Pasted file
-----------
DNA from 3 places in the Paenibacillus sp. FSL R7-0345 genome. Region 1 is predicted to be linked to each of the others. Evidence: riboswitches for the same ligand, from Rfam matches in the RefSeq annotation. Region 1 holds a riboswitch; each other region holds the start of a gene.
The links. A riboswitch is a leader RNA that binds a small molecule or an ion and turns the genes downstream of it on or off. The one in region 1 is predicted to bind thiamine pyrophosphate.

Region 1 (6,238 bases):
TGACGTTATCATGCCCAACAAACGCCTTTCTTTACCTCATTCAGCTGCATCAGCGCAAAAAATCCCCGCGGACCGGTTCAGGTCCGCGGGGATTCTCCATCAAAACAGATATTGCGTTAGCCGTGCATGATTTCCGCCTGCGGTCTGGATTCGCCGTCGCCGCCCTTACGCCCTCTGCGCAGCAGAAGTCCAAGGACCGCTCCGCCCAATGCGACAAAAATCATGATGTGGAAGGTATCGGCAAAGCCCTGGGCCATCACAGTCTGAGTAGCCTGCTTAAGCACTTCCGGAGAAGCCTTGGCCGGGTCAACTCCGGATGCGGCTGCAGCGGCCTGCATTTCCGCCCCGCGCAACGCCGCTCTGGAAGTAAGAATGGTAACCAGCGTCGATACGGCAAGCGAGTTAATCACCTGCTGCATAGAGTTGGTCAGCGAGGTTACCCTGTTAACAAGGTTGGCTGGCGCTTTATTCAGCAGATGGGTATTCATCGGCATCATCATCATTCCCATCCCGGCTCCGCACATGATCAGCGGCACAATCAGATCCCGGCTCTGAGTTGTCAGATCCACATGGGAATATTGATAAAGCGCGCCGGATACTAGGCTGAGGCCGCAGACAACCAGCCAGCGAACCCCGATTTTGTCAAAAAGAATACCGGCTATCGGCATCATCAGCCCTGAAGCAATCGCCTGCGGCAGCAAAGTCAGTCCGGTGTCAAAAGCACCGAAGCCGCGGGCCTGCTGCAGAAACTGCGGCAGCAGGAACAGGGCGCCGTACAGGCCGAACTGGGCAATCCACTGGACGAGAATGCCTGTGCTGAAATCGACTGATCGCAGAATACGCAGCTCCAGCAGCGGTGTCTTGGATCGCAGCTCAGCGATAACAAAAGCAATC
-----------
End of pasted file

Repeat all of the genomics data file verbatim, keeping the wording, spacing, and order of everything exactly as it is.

DNA from 3 places in the Paenibacillus sp. FSL R7-0345 genome. Region 1 is predicted to be linked to each of the others. Evidence: riboswitches for the same ligand, from Rfam matches in the RefSeq annotation. Region 1 holds a riboswitch; each other region holds the start of a gene.
The links. A riboswitch is a leader RNA that binds a small molecule or an ion and turns the genes downstream of it on or off. The one in region 1 is predicted to bind thiamine pyrophosphate.

Region 1 (6,238 bases):
TGACGTTATCATGCCCAACAAACGCCTTTCTTTACCTCATTCAGCTGCATCAGCGCAAAAAATCCCCGCGGACCGGTTCAGGTCCGCGGGGATTCTCCATCAAAACAGATATTGCGTTAGCCGTGCATGATTTCCGCCTGCGGTCTGGATTCGCCGTCGCCGCCCTTACGCCCTCTGCGCAGCAGAAGTCCAAGGACCGCTCCGCCCAATGCGACAAAAATCATGATGTGGAAGGTATCGGCAAAGCCCTGGGCCATCACAGTCTGAGTAGCCTGCTTAAGCACTTCCGGAGAAGCCTTGGCCGGGTCAACTCCGGATGCGGCTGCAGCGGCCTGCATTTCCGCCCCGCGCAACGCCGCTCTGGAAGTAAGAATGGTAACCAGCGTCGATACGGCAAGCGAGTTAATCACCTGCTGCATAGAGTTGGTCAGCGAGGTTACCCTGTTAACAAGGTTGGCTGGCGCTTTATTCAGCAGATGGGTATTCATCGGCATCATCATCATTCCCATCCCGGCTCCGCACATGATCAGCGGCACAATCAGATCCCGGCTCTGAGTTGTCAGATCCACATGGGAATATTGATAAAGCGCGCCGGATACTAGGCTGAGGCCGCAGACAACCAGCCAGCGAACCCCGATTTTGTCAAAAAGAATACCGGCTATCGGCATCATCAGCCCTGAAGCAATCGCCTGCGGCAGCAAAGTCAGTCCGGTGTCAAAAGCACCGAAGCCGCGGGCCTGCTGCAGAAACTGCGGCAGCAGGAACAGGGCGCCGTACAGGCCGAACTGGGCAATCCACTGGACGAGAATGCCTGTGCTGAAATCGACTGATCGCAGAATACGCAGCTCCAGCAGCGGTGTCTTGGATCGCAGCTCAGCGATAACAAAAGCAATC